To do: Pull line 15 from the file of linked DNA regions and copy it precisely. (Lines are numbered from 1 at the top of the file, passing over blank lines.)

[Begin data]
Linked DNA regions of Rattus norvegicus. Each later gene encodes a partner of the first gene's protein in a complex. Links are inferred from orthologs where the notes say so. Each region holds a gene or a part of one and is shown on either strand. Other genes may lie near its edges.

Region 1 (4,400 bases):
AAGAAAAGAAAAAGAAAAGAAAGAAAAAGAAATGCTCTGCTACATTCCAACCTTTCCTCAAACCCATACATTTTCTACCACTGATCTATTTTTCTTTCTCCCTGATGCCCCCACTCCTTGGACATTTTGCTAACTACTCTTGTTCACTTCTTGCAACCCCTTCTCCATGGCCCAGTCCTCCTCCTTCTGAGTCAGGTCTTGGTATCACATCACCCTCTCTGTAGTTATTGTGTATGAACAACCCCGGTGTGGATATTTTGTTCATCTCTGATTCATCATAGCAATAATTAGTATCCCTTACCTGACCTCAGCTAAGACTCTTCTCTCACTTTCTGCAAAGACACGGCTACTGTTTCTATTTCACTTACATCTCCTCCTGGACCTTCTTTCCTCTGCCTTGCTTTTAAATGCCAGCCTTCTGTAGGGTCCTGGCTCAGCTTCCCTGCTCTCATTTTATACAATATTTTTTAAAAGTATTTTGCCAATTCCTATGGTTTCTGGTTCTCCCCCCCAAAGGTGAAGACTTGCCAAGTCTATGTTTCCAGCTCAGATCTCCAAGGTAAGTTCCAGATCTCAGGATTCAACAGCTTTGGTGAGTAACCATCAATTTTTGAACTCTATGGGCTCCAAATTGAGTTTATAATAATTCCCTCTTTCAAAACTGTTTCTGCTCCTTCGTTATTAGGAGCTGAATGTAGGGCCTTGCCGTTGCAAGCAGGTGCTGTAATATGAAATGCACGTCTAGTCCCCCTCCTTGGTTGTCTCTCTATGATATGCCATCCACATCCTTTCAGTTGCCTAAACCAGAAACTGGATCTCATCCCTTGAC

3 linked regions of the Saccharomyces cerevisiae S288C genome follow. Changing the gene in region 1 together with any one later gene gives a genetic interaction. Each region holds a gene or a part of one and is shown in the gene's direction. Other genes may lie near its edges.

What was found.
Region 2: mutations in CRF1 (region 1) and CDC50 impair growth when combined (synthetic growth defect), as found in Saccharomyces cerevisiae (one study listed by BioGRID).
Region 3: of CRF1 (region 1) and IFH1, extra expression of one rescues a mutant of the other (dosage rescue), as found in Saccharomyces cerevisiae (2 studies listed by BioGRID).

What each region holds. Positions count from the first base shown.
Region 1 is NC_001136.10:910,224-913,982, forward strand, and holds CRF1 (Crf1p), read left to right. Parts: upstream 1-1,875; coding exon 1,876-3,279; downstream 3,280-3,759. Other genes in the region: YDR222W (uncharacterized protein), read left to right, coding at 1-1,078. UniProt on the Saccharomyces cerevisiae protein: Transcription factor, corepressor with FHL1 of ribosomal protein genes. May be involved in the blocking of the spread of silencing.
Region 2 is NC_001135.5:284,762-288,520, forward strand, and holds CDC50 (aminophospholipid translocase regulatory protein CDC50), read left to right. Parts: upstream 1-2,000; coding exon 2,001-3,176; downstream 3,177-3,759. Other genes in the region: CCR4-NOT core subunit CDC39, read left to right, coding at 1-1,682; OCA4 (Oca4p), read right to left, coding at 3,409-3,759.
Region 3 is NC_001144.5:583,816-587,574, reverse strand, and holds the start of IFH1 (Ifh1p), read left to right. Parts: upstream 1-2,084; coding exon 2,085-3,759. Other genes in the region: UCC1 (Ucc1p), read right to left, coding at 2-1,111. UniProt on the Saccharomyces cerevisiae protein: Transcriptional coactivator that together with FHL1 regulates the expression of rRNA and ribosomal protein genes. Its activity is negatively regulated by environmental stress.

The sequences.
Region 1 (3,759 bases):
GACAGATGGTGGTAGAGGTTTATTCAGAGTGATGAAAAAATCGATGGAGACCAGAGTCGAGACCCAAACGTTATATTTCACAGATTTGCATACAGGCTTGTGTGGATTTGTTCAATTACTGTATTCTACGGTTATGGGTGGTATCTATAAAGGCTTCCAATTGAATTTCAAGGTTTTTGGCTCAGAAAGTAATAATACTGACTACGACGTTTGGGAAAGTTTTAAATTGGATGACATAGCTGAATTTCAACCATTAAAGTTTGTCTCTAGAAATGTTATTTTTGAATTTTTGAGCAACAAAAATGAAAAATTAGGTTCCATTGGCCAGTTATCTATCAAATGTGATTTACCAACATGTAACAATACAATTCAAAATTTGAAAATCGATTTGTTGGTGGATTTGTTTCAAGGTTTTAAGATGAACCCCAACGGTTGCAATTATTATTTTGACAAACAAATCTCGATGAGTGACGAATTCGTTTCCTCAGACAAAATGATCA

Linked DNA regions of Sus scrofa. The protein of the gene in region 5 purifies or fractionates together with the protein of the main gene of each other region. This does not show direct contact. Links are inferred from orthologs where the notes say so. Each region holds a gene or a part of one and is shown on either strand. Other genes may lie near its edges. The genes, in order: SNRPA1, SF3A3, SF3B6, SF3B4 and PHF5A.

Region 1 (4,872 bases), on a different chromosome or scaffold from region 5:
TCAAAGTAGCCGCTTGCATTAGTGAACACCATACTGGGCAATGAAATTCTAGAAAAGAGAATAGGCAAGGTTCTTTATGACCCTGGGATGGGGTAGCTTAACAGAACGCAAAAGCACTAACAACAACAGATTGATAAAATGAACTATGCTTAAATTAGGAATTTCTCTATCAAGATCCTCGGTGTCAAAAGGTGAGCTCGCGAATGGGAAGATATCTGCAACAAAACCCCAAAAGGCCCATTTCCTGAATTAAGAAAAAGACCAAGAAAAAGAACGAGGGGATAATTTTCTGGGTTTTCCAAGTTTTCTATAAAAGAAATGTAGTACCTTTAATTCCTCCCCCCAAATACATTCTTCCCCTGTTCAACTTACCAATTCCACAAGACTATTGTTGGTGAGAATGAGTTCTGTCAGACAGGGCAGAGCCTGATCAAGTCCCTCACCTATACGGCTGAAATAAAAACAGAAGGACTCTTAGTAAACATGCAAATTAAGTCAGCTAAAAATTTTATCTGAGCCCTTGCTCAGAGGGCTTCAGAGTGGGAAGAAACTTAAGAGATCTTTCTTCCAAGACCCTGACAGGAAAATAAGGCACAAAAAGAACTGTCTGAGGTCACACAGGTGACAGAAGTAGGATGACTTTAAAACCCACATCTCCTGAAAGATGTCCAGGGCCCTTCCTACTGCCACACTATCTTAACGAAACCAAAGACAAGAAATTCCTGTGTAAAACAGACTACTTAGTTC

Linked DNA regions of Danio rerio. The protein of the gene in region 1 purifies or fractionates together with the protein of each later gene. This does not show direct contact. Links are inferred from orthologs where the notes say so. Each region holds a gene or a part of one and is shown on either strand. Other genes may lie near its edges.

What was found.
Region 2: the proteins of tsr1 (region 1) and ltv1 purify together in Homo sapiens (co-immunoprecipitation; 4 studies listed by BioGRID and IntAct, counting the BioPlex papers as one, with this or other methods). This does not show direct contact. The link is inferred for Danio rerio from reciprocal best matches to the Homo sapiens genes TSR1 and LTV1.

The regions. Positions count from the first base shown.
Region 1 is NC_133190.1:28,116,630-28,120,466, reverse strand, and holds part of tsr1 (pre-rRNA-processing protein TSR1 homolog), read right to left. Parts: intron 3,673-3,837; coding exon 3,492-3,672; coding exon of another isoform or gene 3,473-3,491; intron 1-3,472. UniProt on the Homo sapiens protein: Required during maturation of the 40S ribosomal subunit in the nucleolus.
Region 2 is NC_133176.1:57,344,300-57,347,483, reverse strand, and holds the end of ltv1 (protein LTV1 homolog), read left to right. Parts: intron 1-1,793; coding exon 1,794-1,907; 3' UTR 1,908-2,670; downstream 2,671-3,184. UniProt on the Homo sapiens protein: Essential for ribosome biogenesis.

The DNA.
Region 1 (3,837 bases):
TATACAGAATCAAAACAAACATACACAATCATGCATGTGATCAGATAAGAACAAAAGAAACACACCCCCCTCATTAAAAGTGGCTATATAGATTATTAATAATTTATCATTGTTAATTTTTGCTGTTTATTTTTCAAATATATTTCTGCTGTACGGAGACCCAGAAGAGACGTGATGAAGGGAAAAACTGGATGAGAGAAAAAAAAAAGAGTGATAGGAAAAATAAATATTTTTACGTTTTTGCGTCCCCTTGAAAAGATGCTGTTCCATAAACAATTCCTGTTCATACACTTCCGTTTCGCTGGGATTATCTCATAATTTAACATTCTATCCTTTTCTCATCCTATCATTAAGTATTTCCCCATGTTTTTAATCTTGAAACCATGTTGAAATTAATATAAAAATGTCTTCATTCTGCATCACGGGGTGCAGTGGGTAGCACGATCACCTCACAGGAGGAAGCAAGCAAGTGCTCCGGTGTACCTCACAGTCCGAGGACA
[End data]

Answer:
Linked DNA regions of Sus scrofa. The protein of the gene in region 5 purifies or fractionates together with the protein of the main gene of each other region. This does not show direct contact. Links are inferred from orthologs where the notes say so. Each region holds a gene or a part of one and is shown on either strand. Other genes may lie near its edges. The genes, in order: SNRPA1, SF3A3, SF3B6, SF3B4 and PHF5A.